In the fall of 1995, my junior year at Denison University, that lifelong fascination with snakes had expanded its long nose into an obsession with spiders…the big hairy kind. My curiosity started a few summers earlier in Belgium when I visited an exhibition on tarantulas. This was the day I faced my fears, because up until that very moment I was absolutely terrified of spiders. Within minutes of entering the exhibition hall though, my fear turned into fascination. What my mind had previously perceived as black hairy monsters, revealed itself as a true kaleidoscope of diversity. For the first time I saw the psychedelic colors of the Antilles Pinktoe (Avicularia versicolor), with its bright red backsite, metallic green head and metallic purple legs. The lemon yellow highlights on the legs of the Sri Lankan Ornamental Tarantula (Poecilotheria fasciata), and the mesmerizing blue sheen of the spectacularly aggressive Cobalt Blue Tarantula (Haplopelma lividus). The list goes on. If I were you I would plug these names into Google and take a look for yourself. By the end of the afternoon, I went from being a complete arachnophobe, to having let one walk on my hands.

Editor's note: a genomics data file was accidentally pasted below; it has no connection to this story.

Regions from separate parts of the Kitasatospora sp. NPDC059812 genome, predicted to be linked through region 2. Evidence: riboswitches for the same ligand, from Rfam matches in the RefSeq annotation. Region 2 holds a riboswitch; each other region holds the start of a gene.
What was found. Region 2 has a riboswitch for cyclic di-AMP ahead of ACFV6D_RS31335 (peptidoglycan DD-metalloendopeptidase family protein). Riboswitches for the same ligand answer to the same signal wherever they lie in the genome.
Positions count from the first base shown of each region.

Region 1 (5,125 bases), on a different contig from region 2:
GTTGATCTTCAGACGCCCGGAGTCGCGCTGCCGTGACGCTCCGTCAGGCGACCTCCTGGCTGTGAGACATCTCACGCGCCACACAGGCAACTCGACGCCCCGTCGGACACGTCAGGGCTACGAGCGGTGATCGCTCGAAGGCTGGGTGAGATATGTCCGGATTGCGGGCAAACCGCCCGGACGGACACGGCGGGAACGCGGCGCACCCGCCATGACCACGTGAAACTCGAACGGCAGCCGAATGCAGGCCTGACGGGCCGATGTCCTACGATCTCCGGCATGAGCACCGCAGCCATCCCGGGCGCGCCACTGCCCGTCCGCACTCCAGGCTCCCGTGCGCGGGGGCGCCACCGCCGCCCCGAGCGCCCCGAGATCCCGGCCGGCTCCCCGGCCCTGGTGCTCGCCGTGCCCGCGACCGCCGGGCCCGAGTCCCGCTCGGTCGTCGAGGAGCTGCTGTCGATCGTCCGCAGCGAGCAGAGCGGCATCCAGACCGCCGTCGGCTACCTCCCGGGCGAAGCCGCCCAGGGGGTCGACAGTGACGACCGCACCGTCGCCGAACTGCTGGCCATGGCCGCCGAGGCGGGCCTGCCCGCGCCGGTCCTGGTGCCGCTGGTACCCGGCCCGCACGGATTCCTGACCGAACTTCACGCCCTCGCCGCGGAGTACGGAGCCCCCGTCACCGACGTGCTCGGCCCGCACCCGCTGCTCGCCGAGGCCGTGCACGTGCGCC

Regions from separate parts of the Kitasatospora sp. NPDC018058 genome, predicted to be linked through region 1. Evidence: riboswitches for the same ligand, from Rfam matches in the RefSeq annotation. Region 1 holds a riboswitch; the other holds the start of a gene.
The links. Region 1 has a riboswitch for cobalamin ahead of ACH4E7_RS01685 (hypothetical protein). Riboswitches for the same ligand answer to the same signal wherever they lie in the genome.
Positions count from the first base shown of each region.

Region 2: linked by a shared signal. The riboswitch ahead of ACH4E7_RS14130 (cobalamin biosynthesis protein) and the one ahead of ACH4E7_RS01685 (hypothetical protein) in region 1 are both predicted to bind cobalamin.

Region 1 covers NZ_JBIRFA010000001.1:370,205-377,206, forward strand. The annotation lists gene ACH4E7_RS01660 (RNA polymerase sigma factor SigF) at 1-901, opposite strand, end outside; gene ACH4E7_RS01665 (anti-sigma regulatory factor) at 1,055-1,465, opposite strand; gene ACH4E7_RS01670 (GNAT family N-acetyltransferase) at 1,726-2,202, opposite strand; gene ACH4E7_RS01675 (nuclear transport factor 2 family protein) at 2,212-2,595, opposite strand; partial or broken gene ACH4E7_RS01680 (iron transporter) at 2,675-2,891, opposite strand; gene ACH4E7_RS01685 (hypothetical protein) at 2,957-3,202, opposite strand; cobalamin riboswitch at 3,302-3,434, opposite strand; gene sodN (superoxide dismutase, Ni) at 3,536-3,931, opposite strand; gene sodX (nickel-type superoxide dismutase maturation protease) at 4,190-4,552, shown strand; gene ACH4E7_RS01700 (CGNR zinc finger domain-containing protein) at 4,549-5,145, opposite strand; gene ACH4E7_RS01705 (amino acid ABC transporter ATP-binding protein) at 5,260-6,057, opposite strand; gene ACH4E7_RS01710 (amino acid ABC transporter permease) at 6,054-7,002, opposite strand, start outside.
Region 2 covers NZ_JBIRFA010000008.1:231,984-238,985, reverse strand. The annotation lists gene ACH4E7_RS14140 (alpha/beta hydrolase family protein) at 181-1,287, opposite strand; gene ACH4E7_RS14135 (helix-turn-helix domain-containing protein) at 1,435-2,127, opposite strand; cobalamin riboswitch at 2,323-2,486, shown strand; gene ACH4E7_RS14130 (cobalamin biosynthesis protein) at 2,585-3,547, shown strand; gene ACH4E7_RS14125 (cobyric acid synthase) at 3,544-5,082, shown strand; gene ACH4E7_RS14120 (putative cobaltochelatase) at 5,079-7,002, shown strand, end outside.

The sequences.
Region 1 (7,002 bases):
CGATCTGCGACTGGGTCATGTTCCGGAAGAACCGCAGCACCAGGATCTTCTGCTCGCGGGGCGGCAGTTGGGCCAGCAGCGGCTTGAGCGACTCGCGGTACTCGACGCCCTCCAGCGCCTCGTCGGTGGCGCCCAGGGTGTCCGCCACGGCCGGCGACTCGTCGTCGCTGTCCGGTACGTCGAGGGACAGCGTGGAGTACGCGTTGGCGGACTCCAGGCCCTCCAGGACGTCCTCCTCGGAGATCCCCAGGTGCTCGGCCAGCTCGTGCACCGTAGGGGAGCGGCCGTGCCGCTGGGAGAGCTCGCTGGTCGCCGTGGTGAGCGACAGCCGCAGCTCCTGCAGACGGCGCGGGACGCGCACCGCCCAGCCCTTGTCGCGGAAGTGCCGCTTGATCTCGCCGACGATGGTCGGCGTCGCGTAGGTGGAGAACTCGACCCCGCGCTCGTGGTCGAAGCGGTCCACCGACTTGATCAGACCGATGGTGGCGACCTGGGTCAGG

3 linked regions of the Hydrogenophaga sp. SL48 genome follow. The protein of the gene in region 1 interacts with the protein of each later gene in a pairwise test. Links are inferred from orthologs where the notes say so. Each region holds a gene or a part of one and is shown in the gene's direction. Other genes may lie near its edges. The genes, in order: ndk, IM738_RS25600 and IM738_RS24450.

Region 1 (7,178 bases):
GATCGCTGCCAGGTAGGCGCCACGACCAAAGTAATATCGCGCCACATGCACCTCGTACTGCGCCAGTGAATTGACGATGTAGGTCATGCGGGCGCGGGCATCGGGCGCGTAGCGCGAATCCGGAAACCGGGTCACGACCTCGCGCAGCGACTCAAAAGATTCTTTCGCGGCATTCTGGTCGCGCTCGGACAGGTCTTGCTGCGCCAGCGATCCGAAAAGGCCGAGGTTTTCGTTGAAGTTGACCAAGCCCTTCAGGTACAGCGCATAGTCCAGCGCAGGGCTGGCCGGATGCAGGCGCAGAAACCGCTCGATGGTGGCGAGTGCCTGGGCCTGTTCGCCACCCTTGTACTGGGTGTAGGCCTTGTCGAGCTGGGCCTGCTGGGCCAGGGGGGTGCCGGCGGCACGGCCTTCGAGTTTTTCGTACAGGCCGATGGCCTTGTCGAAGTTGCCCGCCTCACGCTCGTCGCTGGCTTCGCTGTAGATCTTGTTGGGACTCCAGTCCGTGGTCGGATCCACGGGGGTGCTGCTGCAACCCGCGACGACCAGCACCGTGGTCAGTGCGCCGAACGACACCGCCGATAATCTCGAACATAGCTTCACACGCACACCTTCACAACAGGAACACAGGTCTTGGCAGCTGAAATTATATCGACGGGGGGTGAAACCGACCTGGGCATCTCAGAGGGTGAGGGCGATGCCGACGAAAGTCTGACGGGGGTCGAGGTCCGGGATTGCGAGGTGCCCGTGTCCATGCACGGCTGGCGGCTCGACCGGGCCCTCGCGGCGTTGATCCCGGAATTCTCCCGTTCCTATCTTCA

This particular adventure was set in motion a year later when I had purchased around 30 spiders from the exhibitor in Belgium with whom I had become friends. I kept them in my University dorm room (other students religiously avoided my corner of that building). He gave me the contact info of his buddy Jim in Cincinnati, Ohio who had a collection that numbered in the thousands. Jim would very likely be interested in trying some captive breeding between his specimens and mine. Why captive breed these beasts? Firstly, it’s pretty easy with a high survival rate of spiderlings. It allows more species to be introduced into the hobby while reducing the need for wild caught spiders. Second, habitat destruction has caused many species to become critically endangered in the wild. Captive breeding could at least ensure survival of the species.